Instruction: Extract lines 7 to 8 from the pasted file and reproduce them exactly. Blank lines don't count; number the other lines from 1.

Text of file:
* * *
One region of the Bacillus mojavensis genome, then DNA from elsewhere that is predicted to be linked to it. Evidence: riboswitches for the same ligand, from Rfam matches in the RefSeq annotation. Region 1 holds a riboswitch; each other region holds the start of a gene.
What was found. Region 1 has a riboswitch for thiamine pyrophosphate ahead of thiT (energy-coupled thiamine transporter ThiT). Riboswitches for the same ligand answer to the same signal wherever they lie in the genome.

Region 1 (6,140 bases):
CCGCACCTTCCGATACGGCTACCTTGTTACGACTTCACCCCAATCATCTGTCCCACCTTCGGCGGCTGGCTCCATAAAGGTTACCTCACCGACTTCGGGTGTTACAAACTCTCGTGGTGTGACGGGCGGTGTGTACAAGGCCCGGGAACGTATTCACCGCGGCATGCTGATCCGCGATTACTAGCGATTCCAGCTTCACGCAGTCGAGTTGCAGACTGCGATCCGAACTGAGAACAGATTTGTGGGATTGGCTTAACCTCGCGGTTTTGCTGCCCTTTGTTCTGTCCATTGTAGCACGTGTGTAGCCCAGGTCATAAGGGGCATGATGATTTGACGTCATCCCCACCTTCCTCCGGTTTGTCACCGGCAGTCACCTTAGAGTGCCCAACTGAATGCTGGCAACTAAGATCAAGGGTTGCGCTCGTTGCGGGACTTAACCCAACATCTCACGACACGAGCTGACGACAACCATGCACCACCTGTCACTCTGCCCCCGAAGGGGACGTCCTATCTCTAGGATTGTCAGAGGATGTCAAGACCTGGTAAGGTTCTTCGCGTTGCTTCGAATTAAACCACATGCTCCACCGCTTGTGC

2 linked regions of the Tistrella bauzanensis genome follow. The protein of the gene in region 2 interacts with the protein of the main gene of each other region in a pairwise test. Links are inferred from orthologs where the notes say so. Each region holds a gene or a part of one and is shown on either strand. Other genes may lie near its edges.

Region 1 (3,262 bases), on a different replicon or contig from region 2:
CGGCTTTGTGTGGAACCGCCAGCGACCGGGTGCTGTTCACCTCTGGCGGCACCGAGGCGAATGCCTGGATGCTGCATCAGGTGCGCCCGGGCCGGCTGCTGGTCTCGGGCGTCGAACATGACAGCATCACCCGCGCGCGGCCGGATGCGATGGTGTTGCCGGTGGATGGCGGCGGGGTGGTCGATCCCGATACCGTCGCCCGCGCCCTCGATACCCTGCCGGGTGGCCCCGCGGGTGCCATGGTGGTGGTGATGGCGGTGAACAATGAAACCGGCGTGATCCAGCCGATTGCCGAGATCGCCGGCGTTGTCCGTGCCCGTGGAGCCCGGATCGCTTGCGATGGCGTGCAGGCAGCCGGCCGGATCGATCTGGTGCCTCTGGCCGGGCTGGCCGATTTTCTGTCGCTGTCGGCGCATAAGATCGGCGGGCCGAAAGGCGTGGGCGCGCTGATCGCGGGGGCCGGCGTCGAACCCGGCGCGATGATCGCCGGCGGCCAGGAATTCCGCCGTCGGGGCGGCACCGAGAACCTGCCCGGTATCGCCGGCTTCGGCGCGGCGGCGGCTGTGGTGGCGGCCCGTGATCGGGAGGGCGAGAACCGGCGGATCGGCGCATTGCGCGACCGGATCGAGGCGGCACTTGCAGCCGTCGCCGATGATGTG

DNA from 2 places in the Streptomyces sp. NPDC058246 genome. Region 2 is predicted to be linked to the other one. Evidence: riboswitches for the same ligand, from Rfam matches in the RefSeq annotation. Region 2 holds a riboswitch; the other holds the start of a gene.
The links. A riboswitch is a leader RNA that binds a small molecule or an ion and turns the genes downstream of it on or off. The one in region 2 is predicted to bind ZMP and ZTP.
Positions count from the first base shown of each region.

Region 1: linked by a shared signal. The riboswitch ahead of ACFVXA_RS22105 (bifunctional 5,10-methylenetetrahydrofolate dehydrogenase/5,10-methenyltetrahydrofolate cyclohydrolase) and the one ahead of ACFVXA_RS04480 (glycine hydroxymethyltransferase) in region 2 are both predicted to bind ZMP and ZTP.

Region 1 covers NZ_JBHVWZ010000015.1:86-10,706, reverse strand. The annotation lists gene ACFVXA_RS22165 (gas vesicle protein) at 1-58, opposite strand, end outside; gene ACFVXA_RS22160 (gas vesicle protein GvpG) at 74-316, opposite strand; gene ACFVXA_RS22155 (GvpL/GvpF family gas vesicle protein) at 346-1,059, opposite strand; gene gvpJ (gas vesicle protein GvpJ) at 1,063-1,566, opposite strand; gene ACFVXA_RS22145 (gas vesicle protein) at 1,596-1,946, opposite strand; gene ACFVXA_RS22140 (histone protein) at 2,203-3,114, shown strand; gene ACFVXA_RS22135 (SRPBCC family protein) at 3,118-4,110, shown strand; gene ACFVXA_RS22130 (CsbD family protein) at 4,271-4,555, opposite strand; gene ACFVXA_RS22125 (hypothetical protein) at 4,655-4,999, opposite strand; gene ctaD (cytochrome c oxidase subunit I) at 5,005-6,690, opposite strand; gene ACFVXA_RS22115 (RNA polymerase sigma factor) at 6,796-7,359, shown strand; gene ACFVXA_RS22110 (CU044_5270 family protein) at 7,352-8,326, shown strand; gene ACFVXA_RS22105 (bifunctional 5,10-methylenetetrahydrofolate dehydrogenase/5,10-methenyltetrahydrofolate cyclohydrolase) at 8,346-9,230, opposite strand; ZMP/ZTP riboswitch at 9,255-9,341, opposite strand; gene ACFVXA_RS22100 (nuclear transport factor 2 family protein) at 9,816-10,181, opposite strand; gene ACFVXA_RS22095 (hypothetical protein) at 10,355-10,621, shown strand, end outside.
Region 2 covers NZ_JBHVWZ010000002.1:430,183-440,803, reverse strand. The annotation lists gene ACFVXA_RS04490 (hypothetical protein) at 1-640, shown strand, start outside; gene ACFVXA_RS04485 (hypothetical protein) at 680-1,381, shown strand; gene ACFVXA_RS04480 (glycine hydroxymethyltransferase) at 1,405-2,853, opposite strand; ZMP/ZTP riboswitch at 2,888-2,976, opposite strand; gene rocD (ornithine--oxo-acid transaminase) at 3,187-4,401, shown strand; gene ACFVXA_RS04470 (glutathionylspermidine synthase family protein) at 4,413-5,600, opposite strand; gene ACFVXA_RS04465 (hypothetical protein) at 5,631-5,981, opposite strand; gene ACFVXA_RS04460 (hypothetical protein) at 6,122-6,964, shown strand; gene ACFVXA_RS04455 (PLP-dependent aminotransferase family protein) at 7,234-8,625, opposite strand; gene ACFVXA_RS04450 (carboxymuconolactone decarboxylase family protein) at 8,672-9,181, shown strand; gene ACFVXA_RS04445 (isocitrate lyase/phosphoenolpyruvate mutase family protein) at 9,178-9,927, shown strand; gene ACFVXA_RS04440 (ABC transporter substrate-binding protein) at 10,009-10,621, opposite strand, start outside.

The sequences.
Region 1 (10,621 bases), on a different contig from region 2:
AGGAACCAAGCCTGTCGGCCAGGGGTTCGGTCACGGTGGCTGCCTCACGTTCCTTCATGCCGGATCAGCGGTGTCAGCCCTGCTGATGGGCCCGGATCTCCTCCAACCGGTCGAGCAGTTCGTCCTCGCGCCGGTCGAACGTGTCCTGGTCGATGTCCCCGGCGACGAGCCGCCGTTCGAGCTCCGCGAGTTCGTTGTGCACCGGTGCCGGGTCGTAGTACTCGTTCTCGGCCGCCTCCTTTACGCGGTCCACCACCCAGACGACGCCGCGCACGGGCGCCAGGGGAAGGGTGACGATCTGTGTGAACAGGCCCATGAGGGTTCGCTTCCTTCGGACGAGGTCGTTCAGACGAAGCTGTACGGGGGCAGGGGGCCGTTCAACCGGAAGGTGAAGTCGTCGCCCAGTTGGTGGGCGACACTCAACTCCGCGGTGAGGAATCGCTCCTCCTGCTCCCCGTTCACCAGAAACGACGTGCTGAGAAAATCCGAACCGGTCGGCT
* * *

CGGCTTTGTGTGGAACCGCCAGCGACCGGGTGCTGTTCACCTCTGGCGGCACCGAGGCGAATGCCTGGATGCTGCATCAGGTGCGCCCGGGCCGGCTGCTGGTCTCGGGCGTCGAACATGACAGCATCACCCGCGCGCGGCCGGATGCGATGGTGTTGCCGGTGGATGGCGGCGGGGTGGTCGATCCCGATACCGTCGCCCGCGCCCTCGATACCCTGCCGGGTGGCCCCGCGGGTGCCATGGTGGTGGTGATGGCGGTGAACAATGAAACCGGCGTGATCCAGCCGATTGCCGAGATCGCCGGCGTTGTCCGTGCCCGTGGAGCCCGGATCGCTTGCGATGGCGTGCAGGCAGCCGGCCGGATCGATCTGGTGCCTCTGGCCGGGCTGGCCGATTTTCTGTCGCTGTCGGCGCATAAGATCGGCGGGCCGAAAGGCGTGGGCGCGCTGATCGCGGGGGCCGGCGTCGAACCCGGCGCGATGATCGCCGGCGGCCAGGAATTCCGCCGTCGGGGCGGCACCGAGAACCTGCCCGGTATCGCCGGCTTCGGCGCGGCGGCGGCTGTGGTGGCGGCCCGTGATCGGGAGGGCGAGAACCGGCGGATCGGCGCATTGCGCGACCGGATCGAGGCGGCACTTGCAGCCGTCGCCGATGATGTG

DNA from 2 places in the Streptomyces sp. NPDC058246 genome. Region 2 is predicted to be linked to the other one. Evidence: riboswitches for the same ligand, from Rfam matches in the RefSeq annotation. Region 2 holds a riboswitch; the other holds the start of a gene.